Vintage Photos That Leave Nothing To The Imagination

By Sophia Maddox | December 12, 2023

Stevie Nicks, 1976

 If you're a fan of history and vintage photography, you're in for a real treat. These stunning images from days gone by will transport you back in time and give you a unique glimpse into the past. From sultry pin-ups to scandalous celebrity shots, these photographs are sure to tantalize and titillate. So sit back, relax, and join us on a journey through the annals of history as we explore these Vintage Photos That Leave Nothing To The Imagination!

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Source: Reddit

Even though Stevie Nicks changed the face of rock n roll and scored some of the biggest hits of the '70s, she still fell prey to the demons of excess found in her jet set lifestyle. Of course there was the serial dating of everyone in the band, but there was also the copious amounts of drugs on hand at every opportunity.

Sultry and enigmatic, Nicks' drug abuse began as a private escape from the whirlwind that followed The Mac everywhere they went. She and Christine McVie went so far as to buy their very own "beautiful coke bottles" that they wore everywhere they went for whenever they needed a bump. This cute partying spiraled out of control almost immediately.

Nicks' first step into the downward spiral of drug addiction happened at a party before the Rumours tour kicked off when she began a 48 hour binge that left her with her contact lenses fused to her eyes, nearly leaving her blind. Nicks escaped the holds of addiction, but it took her decades to leave the "beautiful coke bottles" behind.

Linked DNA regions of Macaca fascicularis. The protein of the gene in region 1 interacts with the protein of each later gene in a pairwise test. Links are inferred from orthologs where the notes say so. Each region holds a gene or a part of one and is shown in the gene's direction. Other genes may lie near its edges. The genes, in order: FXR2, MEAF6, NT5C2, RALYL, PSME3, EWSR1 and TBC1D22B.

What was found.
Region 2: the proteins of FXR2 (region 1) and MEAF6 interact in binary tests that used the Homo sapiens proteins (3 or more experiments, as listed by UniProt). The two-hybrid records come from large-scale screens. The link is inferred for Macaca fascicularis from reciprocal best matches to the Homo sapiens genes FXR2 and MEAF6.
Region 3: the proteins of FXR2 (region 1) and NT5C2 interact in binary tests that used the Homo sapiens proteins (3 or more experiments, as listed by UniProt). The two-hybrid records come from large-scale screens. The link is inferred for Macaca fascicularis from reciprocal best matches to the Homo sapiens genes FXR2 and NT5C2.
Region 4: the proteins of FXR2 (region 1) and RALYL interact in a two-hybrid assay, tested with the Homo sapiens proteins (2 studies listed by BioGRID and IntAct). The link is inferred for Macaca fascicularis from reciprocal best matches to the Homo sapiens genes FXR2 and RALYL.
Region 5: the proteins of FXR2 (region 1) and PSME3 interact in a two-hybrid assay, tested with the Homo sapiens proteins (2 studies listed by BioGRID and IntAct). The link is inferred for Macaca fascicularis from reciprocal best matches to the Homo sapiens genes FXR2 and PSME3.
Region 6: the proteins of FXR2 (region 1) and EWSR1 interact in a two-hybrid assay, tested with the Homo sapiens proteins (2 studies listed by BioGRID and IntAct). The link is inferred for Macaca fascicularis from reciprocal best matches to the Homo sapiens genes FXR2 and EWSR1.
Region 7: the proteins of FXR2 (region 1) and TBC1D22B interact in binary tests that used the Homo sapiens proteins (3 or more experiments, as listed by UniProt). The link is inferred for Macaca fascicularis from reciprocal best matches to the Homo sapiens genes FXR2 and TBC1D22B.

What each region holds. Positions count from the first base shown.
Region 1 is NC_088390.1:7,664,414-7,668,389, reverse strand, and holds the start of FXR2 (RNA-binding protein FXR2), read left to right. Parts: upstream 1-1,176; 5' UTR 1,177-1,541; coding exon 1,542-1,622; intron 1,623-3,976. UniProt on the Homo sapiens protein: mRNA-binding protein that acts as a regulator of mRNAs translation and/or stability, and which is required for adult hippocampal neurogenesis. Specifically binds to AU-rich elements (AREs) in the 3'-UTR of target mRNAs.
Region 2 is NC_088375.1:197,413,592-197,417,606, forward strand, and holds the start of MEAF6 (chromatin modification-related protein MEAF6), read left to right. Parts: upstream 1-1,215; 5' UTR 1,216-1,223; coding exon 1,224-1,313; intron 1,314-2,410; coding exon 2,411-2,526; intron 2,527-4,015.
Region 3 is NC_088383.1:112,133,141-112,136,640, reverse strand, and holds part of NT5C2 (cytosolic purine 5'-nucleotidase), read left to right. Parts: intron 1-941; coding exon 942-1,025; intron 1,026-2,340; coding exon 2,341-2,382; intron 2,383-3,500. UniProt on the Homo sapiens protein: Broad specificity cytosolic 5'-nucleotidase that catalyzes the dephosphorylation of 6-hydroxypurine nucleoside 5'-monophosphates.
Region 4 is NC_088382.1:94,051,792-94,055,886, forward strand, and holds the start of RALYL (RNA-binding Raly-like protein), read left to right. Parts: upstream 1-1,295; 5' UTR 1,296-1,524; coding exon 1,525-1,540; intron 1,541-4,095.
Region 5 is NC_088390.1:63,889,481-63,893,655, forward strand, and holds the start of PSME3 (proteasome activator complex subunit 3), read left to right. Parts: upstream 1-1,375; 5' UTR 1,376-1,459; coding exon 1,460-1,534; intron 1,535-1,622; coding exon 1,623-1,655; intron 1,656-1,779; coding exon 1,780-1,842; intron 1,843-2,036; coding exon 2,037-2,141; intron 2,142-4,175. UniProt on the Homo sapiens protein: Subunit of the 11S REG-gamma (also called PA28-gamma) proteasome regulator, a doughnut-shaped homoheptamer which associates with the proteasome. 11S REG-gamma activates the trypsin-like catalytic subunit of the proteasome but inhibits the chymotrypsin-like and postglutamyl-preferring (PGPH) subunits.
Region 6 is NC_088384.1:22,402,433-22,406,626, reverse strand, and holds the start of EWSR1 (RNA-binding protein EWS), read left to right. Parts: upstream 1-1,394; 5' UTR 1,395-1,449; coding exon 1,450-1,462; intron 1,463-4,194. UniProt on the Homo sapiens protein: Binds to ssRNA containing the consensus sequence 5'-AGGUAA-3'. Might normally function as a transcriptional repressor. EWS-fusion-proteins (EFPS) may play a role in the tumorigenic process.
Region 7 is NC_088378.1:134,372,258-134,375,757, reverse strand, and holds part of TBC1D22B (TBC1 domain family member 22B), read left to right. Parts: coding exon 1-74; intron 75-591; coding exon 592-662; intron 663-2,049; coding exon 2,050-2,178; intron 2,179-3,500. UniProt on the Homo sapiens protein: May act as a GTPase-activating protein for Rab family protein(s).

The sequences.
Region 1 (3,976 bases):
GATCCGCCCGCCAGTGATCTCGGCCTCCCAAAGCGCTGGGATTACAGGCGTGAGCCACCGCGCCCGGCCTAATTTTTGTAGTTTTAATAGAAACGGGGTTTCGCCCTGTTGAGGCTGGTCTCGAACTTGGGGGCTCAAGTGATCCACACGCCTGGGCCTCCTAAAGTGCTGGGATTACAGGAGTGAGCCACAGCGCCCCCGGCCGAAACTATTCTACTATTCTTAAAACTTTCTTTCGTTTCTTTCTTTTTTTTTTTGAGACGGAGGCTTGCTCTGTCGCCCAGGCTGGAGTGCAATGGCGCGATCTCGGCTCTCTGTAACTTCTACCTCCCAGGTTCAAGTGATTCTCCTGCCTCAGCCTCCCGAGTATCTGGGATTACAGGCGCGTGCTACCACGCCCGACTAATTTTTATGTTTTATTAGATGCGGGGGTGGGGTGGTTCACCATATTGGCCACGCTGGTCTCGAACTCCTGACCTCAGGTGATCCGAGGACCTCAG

Jaclyn Smith in the early 1970s

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Source: Pinterest

As one of the first three cast members on Charlie's Angels, Jaclyn Smith had the uphill battle and good luck of being on the ground floor of one of the most beloved series of all time.

While the rest of her co-stars came and went over the course of five years, Smith stuck around for the entire run of the series, something that she wanted to do because of the way that the series promoted pure girl power. She told The Hollywood Reporter:

Really, Charlie's was Aaron. He liked bright, happy, popping. He said it was 'mind candy.' It wasn't meant to be Shakespeare... The lighting was not shadows and moody. Get into their faces, get into their eyes, really look at these girls... [Critics] gave us no value... [Our characters] were emotionally and financially independent. We were making our way. We were strong — we did a lot of our stunts. We had each other's backs. I never thought of it as we were exploited in any way.